Alcohol is not the culprit. The alcoholic is. Where is the responsiblity? Where is the awareness of the self? There's nothing.
Alcohol merely increases the state of carelessness. There is no real confrontation. There are only little turbulances, little puffs of trouble. Each time the large issue is skirted there appears another dozen little hassles to get through. Why face the big issues when you're concerned about the importance of Self in the relationship, the loss of youth, the missed opportunities that now look so good, the fact that he/she didn't squeeze the toothpaste in the right place, that you spoke down to me in front of my friends... Where lies the responsiblity?
As a teenager
I was living in an agressive, alcoholic household that alternated between repressed and unleased violence. The emotional currents that had helped conceive me, raise me and feed me reached a peak that lasted several years. My emotions became increasingly inward and although I was abandoned by the source of many of my problems (my father had dropped me with my nana to live), I was delivered into the hands of one ill equipt to sort my brain out. Namely myself. My life seemed pointless and intense and and turgid and muddy and yet the sun shone, the trees were caressed by the shifting zephyrs and the moon passed over my head at night.
And there was D. H. Lawrence.
I didn't drink with my friends. I tried a couple of times but after one or so glasses I'd begin to feel nauseous. I figured I must have been allergic to the stuff.
I didn't smoke cigarettes. I was athletic, jogging, aerobics, weight training. Putting smoke into my lungs seemed a pointless and distructive activity.
I didn't do any drugs (prescription drugs not included). I wasn't in a drug crowd when I was younger and by the time I was offered differing stimulants I had already formed my own philosophic barrier against drug taking.
I believe my mental state broke down because of the internal stress I was putting myself under with so much hatred in my system. I was totally unhappy. I felt that life was painful, torturous experience. I didn't know of an avenue of escape. I couldn't see out of my life.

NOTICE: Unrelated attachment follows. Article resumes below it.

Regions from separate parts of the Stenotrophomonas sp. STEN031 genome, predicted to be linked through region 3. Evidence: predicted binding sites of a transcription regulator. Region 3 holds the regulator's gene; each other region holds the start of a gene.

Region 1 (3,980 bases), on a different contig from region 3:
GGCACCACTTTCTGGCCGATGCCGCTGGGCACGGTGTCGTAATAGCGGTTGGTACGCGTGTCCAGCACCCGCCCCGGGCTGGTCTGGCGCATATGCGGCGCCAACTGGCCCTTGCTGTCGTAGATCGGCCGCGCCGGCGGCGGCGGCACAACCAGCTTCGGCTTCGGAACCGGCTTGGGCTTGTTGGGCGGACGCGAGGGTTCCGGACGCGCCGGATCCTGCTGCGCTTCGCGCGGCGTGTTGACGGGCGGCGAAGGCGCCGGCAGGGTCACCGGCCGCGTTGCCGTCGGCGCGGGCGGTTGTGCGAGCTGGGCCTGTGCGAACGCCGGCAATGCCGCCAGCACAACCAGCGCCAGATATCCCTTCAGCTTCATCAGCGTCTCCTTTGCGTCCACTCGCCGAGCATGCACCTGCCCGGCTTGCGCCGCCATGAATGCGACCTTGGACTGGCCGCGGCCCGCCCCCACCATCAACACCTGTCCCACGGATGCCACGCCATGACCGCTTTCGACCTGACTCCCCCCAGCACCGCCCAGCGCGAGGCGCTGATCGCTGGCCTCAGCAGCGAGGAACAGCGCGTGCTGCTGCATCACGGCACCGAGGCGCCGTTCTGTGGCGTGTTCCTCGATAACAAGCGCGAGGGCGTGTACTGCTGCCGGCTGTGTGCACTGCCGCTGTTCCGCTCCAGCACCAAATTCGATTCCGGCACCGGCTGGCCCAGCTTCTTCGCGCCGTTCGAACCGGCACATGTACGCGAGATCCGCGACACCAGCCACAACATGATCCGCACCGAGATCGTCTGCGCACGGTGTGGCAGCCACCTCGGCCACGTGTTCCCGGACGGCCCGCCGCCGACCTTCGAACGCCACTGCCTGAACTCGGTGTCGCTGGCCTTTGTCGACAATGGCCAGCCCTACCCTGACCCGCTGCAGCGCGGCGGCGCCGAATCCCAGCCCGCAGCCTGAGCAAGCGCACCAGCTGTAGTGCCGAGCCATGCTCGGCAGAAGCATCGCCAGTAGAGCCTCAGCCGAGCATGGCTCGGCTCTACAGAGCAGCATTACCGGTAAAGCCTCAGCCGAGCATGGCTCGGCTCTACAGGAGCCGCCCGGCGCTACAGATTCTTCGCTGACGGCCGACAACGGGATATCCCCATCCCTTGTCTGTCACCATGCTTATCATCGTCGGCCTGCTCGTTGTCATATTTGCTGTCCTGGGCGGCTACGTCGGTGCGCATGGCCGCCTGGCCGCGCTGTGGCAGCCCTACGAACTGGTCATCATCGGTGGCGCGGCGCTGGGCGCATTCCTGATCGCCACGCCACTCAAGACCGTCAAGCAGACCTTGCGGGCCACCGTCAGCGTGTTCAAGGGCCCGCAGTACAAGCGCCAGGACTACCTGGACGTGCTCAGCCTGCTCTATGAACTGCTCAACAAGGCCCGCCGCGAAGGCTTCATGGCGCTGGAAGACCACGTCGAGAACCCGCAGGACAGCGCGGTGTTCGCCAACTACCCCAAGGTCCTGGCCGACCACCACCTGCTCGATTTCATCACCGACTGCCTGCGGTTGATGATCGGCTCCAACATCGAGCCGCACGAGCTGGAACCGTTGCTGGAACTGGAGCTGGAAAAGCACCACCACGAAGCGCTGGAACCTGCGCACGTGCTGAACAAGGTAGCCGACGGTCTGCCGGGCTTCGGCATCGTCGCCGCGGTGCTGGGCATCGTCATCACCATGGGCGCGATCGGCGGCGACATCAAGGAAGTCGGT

I stopped seeing most of my school friends. They were boring, thinking only of money, jobs, possessions and boys.
I wore baggy relaxed clothing.
I sported what my Grandmother called anti-social hairstyles.
I ate a block of chocolate every day.
I drank eight cups of coffee a day.
I was in my first year of university when my vision changed. I saw things hiding in corners. I'd moved into a small unit in Auburn Road and the bathroom frightened me. It seemed to close in on me when I was in the shower. I felt victimized.
My first adult friend
The only real defect was his alcohol dependency. But it wasn’t like drinking every day, first thing in the morning. It was more about needing alcohol to relax, to socialize, to have a decent weekend. Obviously, I resented his need.
One night I came home and he was lying on his side by the toilet bowl. One of his friends was standing by his side. My heart was frozen. If anything I felt like kicking him where he lay. John was wary, he knew I didn’t aprove.
‘He’s had a little too much to drink. But he’ll be alright in the morning.’ He was whispering loudly. That beer scent oozed out of his mouth towards me.
‘And you brought him home?’
John nodded looking down at the unconscious body. I went to my room, leaving him to rot.
I didn’t like my friend Ivan to go out without me. He would always come home totally bewildered and so full you couldn’t get a straight answer from him. He never remembered anything the next morning. But I did. I couldn’t wipe the images and anger from my heart.
I was called late one night. Ivan in hospital, the car having run off the road. He’d been sleeping at the wheel. John was with him. Nobody was seriously hurt. Police had been driving behind them when the car had run into the side of the road and the nearest tree. He had to go to AA meetings as punishment. His lawyer told him to look spruce, intelligent and they would talk about his brilliant academic career ecetera. He lost his license for two years, but there was no cash paid out and Ivan didn’t suffer. He drove when he had to, daddy would have paid what there was to pay.
I made him promise never to drink and drive again. Threatening him with my absence.
I was unhappy though, dreading the weekend.